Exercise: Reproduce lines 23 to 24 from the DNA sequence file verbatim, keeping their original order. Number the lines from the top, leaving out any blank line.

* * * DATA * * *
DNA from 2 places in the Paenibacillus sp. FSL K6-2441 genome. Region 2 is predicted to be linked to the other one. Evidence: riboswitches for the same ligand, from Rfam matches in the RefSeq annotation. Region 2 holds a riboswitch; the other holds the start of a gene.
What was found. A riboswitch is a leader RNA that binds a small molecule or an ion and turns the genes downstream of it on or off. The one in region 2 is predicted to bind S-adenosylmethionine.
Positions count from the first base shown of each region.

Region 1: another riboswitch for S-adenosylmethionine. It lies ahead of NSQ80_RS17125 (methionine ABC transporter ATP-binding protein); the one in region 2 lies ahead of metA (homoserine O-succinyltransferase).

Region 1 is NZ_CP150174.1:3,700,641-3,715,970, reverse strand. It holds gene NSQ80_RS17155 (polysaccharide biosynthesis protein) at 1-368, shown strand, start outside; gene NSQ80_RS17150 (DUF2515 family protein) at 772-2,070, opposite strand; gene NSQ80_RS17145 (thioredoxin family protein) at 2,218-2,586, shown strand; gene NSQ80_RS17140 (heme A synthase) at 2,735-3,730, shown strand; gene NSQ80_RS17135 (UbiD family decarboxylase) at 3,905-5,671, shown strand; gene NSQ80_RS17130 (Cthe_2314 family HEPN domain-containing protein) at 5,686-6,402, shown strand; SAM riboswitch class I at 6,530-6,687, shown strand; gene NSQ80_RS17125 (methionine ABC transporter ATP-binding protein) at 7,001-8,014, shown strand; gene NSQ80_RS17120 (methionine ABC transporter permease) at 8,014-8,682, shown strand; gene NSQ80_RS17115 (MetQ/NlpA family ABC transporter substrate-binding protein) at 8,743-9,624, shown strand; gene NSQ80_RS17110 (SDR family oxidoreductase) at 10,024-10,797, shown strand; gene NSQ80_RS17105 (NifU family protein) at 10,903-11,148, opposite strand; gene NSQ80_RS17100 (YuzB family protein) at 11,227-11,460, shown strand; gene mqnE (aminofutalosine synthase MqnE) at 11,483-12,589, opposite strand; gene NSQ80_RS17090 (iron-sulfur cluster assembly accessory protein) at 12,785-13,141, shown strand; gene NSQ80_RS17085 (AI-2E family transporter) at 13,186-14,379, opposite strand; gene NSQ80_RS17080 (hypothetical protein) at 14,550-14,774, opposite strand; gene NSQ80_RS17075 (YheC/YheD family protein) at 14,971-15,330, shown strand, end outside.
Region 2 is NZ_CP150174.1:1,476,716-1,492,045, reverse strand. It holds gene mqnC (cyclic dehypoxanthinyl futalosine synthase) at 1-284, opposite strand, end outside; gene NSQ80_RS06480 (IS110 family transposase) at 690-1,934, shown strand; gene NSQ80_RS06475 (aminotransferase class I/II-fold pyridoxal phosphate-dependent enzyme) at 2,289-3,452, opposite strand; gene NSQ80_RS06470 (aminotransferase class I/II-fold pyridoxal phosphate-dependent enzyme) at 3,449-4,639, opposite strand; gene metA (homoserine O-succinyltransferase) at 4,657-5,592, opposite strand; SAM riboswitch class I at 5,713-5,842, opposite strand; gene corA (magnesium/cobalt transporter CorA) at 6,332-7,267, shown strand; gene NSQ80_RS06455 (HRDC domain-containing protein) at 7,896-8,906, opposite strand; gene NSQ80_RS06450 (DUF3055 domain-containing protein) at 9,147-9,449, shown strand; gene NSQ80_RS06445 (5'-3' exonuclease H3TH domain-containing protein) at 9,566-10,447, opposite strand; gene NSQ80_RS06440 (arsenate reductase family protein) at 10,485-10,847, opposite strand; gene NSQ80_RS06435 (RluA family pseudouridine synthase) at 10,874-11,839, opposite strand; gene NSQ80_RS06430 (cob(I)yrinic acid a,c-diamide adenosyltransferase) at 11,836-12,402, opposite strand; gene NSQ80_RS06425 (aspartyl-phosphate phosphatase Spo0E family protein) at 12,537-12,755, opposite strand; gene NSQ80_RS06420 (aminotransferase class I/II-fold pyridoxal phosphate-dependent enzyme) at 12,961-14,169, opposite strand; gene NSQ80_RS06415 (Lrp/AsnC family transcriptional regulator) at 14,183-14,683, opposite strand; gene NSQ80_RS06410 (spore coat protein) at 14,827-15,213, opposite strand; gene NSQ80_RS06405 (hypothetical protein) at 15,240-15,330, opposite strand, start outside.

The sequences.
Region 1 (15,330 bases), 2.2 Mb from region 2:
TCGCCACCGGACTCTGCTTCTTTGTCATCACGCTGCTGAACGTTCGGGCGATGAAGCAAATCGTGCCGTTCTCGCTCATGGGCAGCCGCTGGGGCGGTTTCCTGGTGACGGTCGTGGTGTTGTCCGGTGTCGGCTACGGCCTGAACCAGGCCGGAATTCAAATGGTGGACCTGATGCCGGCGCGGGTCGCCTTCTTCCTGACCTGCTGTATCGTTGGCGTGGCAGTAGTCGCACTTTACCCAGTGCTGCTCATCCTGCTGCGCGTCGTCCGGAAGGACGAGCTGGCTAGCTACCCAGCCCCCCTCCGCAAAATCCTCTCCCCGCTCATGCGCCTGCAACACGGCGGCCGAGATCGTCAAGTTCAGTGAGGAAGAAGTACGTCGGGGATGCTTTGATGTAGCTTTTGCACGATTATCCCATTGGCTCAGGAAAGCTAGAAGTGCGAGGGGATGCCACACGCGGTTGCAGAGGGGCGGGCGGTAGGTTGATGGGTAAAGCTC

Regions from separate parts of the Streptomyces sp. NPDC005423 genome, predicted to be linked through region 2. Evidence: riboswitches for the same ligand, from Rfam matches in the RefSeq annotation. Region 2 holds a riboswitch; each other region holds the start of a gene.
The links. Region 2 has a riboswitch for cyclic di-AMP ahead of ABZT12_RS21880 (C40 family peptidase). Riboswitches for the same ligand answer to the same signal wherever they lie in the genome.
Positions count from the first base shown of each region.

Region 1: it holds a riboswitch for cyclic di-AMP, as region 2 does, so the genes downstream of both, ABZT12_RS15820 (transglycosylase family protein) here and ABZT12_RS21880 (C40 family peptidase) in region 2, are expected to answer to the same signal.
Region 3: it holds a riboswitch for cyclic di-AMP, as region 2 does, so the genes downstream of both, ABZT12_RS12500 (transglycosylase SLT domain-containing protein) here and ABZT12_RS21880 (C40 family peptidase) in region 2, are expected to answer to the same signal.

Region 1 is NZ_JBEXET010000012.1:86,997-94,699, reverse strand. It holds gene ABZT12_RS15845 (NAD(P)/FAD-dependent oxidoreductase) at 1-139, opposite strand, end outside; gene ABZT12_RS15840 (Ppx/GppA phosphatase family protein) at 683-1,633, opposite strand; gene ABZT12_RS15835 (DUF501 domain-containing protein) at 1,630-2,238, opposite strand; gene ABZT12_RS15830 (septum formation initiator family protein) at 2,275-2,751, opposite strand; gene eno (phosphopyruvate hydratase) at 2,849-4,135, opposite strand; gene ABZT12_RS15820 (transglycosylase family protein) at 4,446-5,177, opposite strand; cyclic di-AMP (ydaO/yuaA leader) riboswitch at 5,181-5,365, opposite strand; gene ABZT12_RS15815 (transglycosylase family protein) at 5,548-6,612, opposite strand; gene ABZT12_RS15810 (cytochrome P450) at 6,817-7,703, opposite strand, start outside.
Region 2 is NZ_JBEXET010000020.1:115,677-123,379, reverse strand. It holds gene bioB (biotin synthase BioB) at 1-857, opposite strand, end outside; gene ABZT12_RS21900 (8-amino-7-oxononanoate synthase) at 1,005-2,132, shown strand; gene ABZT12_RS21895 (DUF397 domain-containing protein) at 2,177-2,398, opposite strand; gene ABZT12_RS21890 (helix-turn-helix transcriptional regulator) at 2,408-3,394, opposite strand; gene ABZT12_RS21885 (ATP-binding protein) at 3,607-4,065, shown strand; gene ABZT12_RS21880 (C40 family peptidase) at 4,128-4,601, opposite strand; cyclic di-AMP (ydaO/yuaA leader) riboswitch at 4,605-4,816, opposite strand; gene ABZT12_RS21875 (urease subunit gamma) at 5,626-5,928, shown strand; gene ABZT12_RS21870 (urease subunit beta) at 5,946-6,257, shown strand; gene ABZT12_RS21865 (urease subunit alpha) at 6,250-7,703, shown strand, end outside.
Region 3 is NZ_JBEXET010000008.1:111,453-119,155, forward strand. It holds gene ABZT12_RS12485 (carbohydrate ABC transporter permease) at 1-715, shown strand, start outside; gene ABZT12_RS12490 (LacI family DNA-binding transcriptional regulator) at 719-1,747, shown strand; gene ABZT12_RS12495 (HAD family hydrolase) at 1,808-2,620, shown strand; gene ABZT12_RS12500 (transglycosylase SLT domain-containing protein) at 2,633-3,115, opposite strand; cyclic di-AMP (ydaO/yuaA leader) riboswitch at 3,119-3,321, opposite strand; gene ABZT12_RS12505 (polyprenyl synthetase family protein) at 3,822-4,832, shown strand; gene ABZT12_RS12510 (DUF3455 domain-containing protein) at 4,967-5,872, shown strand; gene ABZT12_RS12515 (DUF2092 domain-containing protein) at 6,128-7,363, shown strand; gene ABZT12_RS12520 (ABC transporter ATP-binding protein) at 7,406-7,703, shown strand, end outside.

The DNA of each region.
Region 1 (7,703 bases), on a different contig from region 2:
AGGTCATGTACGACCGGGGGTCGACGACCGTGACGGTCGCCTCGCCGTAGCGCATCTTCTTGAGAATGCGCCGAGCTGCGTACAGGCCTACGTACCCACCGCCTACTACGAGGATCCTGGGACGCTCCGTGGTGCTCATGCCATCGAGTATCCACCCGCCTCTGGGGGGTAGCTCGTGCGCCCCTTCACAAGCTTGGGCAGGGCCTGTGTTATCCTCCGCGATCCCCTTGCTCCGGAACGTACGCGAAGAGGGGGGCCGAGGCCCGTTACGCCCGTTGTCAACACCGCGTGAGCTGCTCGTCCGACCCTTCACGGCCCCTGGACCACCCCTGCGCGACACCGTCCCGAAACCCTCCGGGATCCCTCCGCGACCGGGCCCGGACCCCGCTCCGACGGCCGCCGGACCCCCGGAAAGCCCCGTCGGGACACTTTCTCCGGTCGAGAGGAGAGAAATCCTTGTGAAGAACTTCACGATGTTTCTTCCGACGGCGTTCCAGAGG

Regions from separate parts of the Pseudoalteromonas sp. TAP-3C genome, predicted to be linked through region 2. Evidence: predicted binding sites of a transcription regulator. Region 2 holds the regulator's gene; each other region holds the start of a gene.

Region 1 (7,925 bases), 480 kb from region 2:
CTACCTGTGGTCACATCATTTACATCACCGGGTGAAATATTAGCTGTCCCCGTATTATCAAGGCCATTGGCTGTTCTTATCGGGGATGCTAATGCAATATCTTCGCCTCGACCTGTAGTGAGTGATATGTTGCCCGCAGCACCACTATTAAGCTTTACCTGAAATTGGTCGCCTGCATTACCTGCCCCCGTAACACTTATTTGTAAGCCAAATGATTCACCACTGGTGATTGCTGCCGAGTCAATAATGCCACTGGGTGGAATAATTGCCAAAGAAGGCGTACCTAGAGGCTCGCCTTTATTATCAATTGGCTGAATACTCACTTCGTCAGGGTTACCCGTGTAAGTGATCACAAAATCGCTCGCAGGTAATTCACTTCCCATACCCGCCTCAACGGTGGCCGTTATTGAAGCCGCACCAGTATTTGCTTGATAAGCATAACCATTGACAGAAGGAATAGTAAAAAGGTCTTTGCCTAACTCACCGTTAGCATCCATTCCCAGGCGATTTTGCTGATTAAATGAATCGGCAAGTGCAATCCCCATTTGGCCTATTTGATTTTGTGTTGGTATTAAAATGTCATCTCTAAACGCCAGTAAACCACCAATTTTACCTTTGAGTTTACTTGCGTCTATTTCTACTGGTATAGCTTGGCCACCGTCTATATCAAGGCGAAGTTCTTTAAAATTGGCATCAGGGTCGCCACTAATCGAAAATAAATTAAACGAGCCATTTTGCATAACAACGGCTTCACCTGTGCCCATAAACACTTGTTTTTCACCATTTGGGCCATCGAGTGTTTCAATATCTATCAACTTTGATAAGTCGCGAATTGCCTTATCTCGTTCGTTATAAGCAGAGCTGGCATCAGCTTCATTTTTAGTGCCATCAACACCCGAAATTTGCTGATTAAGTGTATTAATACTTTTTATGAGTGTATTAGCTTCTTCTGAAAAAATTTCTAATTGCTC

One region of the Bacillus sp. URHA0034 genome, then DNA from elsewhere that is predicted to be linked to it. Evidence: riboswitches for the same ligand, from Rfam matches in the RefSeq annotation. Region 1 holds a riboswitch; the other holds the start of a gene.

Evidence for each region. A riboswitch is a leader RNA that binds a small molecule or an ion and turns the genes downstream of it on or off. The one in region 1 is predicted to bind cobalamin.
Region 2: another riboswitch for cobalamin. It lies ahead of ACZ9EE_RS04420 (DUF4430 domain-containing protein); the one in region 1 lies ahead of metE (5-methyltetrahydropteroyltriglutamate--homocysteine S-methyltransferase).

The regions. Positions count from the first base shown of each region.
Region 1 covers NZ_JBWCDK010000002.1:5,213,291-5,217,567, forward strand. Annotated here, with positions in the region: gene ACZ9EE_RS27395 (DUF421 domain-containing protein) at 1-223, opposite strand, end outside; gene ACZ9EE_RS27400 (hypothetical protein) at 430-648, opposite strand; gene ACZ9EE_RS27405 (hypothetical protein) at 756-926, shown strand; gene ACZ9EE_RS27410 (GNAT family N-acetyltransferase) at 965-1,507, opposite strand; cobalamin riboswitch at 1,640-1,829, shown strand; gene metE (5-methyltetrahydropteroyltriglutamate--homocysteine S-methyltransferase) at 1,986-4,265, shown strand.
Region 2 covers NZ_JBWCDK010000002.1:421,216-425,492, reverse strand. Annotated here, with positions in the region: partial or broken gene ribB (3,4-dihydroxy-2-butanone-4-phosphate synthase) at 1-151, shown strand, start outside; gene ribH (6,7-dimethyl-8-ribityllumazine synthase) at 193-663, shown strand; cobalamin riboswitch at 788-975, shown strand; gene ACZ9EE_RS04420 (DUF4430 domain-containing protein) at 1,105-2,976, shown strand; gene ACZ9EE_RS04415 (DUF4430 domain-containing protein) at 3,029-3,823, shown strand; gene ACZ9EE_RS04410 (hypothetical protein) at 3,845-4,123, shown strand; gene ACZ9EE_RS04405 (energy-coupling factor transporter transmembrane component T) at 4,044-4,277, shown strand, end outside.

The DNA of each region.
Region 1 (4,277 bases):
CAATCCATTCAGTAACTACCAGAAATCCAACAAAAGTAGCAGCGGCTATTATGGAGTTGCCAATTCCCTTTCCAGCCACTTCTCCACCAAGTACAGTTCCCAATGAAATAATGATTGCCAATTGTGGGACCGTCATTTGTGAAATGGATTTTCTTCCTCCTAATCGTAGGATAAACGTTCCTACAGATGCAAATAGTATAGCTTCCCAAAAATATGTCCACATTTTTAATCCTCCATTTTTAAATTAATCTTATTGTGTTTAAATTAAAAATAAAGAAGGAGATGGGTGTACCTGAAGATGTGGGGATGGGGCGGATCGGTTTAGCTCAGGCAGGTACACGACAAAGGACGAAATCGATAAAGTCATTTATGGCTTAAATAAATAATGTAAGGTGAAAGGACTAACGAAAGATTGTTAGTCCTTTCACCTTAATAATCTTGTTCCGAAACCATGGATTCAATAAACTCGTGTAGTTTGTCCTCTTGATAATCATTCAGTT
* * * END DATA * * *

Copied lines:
CTACCTGTGGTCACATCATTTACATCACCGGGTGAAATATTAGCTGTCCCCGTATTATCAAGGCCATTGGCTGTTCTTATCGGGGATGCTAATGCAATATCTTCGCCTCGACCTGTAGTGAGTGATATGTTGCCCGCAGCACCACTATTAAGCTTTACCTGAAATTGGTCGCCTGCATTACCTGCCCCCGTAACACTTATTTGTAAGCCAAATGATTCACCACTGGTGATTGCTGCCGAGTCAATAATGCCACTGGGTGGAATAATTGCCAAAGAAGGCGTACCTAGAGGCTCGCCTTTATTATCAATTGGCTGAATACTCACTTCGTCAGGGTTACCCGTGTAAGTGATCACAAAATCGCTCGCAGGTAATTCACTTCCCATACCCGCCTCAACGGTGGCCGTTATTGAAGCCGCACCAGTATTTGCTTGATAAGCATAACCATTGACAGAAGGAATAGTAAAAAGGTCTTTGCCTAACTCACCGTTAGCATCCATTCCCAGGCGATTTTGCTGATTAAATGAATCGGCAAGTGCAATCCCCATTTGGCCTATTTGATTTTGTGTTGGTATTAAAATGTCATCTCTAAACGCCAGTAAACCACCAATTTTACCTTTGAGTTTACTTGCGTCTATTTCTACTGGTATAGCTTGGCCACCGTCTATATCAAGGCGAAGTTCTTTAAAATTGGCATCAGGGTCGCCACTAATCGAAAATAAATTAAACGAGCCATTTTGCATAACAACGGCTTCACCTGTGCCCATAAACACTTGTTTTTCACCATTTGGGCCATCGAGTGTTTCAATATCTATCAACTTTGATAAGTCGCGAATTGCCTTATCTCGTTCGTTATAAGCAGAGCTGGCATCAGCTTCATTTTTAGTGCCATCAACACCCGAAATTTGCTGATTAAGTGTATTAATACTTTTTATGAGTGTATTAGCTTCTTCTGAAAAAATTTCTAATTGCTC

One region of the Bacillus sp. URHA0034 genome, then DNA from elsewhere that is predicted to be linked to it. Evidence: riboswitches for the same ligand, from Rfam matches in the RefSeq annotation. Region 1 holds a riboswitch; the other holds the start of a gene.